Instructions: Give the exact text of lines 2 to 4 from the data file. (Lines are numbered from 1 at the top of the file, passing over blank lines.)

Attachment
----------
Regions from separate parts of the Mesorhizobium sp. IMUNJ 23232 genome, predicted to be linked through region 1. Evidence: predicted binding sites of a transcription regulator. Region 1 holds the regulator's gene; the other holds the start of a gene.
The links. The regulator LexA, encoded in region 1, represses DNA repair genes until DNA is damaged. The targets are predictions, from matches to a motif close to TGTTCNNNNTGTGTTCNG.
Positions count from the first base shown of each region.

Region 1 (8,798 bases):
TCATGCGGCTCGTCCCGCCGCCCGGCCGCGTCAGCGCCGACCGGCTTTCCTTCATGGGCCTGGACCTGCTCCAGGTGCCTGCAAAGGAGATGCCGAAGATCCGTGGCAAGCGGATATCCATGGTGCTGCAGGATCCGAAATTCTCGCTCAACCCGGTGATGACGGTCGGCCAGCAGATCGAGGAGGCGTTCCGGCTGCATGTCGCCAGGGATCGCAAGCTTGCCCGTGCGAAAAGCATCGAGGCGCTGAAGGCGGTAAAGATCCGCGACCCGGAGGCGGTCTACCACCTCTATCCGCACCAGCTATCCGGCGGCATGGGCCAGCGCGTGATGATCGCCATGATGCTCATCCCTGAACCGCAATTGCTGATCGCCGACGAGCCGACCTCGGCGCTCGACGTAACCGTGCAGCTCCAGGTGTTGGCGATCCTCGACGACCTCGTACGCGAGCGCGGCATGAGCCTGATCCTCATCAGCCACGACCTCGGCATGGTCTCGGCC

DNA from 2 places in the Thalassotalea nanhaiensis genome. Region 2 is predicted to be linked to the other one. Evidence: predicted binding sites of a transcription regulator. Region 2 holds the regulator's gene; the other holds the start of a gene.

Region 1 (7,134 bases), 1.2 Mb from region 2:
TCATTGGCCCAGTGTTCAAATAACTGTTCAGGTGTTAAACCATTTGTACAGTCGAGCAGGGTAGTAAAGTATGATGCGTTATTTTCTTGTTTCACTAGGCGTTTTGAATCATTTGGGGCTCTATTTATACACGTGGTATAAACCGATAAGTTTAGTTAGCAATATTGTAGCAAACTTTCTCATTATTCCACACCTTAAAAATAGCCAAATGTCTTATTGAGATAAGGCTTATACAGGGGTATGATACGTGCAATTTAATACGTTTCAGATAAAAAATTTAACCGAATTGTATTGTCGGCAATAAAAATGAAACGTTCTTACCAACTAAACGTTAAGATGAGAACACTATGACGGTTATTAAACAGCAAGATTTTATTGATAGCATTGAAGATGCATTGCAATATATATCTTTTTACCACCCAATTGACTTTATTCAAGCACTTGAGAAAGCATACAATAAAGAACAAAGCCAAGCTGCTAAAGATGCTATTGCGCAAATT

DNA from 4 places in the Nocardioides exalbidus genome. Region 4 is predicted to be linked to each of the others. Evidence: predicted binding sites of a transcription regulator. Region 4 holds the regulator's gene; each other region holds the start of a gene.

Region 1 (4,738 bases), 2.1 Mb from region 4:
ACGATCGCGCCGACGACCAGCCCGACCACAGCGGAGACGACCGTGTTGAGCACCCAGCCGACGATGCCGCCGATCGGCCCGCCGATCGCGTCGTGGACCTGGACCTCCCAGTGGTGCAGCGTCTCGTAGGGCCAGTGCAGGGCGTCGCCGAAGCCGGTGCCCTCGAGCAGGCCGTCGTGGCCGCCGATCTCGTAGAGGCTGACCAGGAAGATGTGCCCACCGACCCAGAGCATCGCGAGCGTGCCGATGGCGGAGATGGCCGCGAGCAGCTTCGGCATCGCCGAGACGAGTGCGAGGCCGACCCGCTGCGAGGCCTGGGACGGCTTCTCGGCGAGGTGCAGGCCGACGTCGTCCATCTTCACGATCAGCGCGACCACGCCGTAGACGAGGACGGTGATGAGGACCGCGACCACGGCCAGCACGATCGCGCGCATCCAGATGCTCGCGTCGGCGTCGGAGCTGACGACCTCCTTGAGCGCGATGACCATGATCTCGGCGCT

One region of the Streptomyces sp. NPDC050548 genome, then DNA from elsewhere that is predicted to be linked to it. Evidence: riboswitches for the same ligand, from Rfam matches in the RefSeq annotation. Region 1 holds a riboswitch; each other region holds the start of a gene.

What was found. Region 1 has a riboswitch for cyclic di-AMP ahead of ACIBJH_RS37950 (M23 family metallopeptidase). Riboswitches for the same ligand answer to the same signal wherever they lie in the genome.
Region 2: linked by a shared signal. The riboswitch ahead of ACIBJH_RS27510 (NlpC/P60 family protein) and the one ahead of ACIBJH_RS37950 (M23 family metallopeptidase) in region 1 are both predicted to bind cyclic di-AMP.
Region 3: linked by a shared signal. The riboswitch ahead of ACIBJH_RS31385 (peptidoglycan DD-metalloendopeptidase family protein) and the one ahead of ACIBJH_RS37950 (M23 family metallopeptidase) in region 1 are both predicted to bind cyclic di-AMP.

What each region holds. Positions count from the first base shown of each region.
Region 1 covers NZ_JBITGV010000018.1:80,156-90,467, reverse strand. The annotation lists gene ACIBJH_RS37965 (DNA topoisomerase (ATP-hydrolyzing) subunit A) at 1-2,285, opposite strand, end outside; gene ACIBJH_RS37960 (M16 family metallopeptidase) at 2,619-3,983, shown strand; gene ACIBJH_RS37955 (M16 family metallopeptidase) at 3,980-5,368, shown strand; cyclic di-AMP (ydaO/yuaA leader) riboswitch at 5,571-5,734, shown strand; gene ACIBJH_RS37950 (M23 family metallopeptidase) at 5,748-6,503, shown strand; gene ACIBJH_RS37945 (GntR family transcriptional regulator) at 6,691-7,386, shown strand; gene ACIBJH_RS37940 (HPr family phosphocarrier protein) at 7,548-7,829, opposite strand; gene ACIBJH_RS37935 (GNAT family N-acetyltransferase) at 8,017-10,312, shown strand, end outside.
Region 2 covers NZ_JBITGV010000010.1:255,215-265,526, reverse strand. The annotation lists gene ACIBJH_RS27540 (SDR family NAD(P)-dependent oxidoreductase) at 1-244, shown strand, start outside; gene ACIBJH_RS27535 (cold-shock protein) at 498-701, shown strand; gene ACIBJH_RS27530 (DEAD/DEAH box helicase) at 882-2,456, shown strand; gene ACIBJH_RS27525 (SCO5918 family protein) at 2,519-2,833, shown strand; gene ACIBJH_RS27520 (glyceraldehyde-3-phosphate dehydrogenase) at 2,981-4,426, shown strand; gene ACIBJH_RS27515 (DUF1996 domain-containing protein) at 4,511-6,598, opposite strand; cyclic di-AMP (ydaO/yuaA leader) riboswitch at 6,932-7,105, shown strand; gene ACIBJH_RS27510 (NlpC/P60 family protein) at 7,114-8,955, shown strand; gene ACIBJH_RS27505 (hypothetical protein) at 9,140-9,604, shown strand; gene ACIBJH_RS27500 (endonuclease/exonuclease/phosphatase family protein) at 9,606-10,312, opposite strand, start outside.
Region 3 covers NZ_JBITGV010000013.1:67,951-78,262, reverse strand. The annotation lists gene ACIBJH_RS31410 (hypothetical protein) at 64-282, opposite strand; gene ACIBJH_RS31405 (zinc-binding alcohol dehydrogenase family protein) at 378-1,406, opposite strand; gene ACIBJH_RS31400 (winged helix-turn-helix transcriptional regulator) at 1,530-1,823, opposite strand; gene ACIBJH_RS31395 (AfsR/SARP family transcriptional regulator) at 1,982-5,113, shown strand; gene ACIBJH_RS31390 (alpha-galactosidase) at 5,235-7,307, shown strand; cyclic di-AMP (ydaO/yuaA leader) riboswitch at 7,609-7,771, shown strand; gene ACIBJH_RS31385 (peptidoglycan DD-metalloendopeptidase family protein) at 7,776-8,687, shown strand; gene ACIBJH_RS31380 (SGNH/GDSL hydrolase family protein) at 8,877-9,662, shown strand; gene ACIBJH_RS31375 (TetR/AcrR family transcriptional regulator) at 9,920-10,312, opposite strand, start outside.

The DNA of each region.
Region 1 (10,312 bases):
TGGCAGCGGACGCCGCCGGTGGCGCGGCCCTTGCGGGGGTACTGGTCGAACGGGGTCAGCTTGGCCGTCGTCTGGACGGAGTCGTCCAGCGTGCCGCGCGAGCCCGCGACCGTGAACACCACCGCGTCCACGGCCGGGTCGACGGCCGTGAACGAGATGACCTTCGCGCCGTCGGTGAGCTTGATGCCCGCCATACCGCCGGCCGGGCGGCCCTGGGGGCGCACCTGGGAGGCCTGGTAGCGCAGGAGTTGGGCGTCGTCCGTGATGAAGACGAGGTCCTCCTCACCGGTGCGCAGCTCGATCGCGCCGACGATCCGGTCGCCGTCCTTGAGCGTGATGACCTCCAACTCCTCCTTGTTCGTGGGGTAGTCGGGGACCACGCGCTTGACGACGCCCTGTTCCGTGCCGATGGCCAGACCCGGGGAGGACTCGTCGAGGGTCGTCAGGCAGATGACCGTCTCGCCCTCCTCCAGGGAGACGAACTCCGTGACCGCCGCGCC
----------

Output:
The links. The regulator LexA, encoded in region 1, represses DNA repair genes until DNA is damaged. The targets are predictions, from matches to a motif close to TGTTCNNNNTGTGTTCNG.
Positions count from the first base shown of each region.

Region 1 (8,798 bases):